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From: Adam Freeman <afreeman@lightsurf.com>
Date: Tue, 30 Oct 2001 14:21:27 -0800
To: "Eric Sedlar" <eric.sedlar@oracle.com>, "WebDAV" <w3c-dist-auth@w3.org>
Message-ID: <NFBBIBMJIOBNIGEECJHCIEPKCDAA.afreeman@lightsurf.com>
Actually, I did address these requirements with my 5th point.  This was an
example of my "hack" to do what you are talking about with the existing
mod_dav.so.  If you put a .url file that is a link to the original source,
doing a proppatch and propfind on this url file is atomic.  Doing  proppatch
and propfind on the original source is atomic as well.  Doing a put and get
on either should put or get the same source bits.  In my opinion, it should
not be up to the webdav server to decide what to do with those source bits.
This should be proxied through another server or handled by the client.

For example, if I have a resource that has been rotated, the webdav server
shouldn't do the rotation.  This should be done by another server or the
client itself.

-----Original Message-----
From: w3c-dist-auth-request@w3.org
[mailto:w3c-dist-auth-request@w3.org]On Behalf Of Eric Sedlar
Sent: Tuesday, October 30, 2001 1:16 PM
To: WebDAV

I'm not sure you really addressed the requirements that Jim has:

* atomic read/write of contents & properties
* getting the source file for generated content vs. getting the generated

The notion of symbolic links potentially has the problem where GET doesn't
return the
same stuff as PUT stored, but typically (on a filesystem), you can use
read() to get
the contents you just did a write() on, even if the pathname is a symbolic

I guess I don't see symbolic links (or BINDings in the WebDAV parlance) as
to this discussion.

-----Original Message-----
From: Adam Freeman [mailto:afreeman@lightsurf.com]
Sent: Tuesday, October 30, 2001 1:03 PM
To: Eric Sedlar; WebDAV

1)  new methods (GETSRC, READ, WRITE) should be avoided if possible.  There
are plenty of methods in webdav already.
2)  webdav turns a website into a file system.  What does webdav seem to be
missing?  A good clean concept of a soft link.
3)  what webdav needs is something analogous to a soft link in a file
system.  The soft link resource can have a different set of properties than
the original resource.
4)  if you start from the file system concept, then you think about how
webdav should make this look transparent to the client (just like a soft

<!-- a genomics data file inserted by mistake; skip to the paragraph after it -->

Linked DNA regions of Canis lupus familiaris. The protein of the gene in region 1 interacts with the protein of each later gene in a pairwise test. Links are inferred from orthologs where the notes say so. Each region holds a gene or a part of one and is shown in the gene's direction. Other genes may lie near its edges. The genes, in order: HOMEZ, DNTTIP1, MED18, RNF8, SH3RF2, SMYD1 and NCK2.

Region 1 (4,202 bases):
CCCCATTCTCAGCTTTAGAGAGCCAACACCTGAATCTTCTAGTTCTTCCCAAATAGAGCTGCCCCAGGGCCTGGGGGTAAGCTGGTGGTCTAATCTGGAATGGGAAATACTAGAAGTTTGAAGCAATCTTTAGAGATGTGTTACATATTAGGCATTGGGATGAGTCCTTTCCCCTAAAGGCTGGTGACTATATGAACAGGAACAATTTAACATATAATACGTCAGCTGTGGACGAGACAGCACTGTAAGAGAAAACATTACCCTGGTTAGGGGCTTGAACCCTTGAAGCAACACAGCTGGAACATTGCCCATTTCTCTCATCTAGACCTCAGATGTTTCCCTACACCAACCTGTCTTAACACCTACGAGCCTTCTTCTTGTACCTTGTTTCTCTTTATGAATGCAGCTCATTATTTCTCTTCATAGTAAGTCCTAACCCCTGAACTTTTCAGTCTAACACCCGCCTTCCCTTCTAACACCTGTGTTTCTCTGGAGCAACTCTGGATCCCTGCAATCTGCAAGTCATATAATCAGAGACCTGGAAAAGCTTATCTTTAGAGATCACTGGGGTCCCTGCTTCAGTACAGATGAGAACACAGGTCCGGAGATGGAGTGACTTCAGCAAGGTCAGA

link in the file system would look but it might have a different set of
properties on it than another soft link or the original file)
5)  Using webdav currently, I could mimic this by using PUT on a .url file
(that links to the original source) and then using PROPPATCH on that .url
file.  PROPFIND then returns a different set of properties for that .url
file than the original resource but GET returns the original source bits.
This works with mod_dav.so.

-----Original Message-----
From: w3c-dist-auth-request@w3.org
[mailto:w3c-dist-auth-request@w3.org]On Behalf Of Eric Sedlar
Sent: Tuesday, October 30, 2001 12:19 PM
To: WebDAV

The fundamental question that must be addressed is whether or not the source
resource and the output resource are the same.  To me, the question boils
down to wanting to have symmetry in my methods.  If I call PROPPATCH, I can
then use PROPFIND to see the properties I just wrote.  We need the same
thing for PUT.  If I call PUT on a URL, I want a method that gets me back
the stuff I just PUT at that URL.

Even if I have a script that handles multiple resources, such as a program
called "foo.pl", that can handle




the argument doesn't really apply, since generally /cgi-bin/foo.pl/werf will
not respond to PUT or PROPPATCH.  It's not really a WebDAV resource.

Here's what WebDAV really needs:

* a method called READ and a method called WRITE
* The WRITE method can be used to write the dead properties and contents of
a resource in a single atomic transaction.
* The READ method can be used to read the dead properties and contents of
the resource EXACTLY as stored by the most recent PROPPATCH/PUT/ACL/WRITE
method stored them

This would address both of the needs that Jim cites.  We could also be extra
clever and perhaps add another header called Property-Length that specifies
the byte length of the property data within the message body, so that we
don't have to use multipart/mime encoding for the contents (which can be
computationally expensive).

Received on Tuesday, 30 October 2001 17:21:33 UTC

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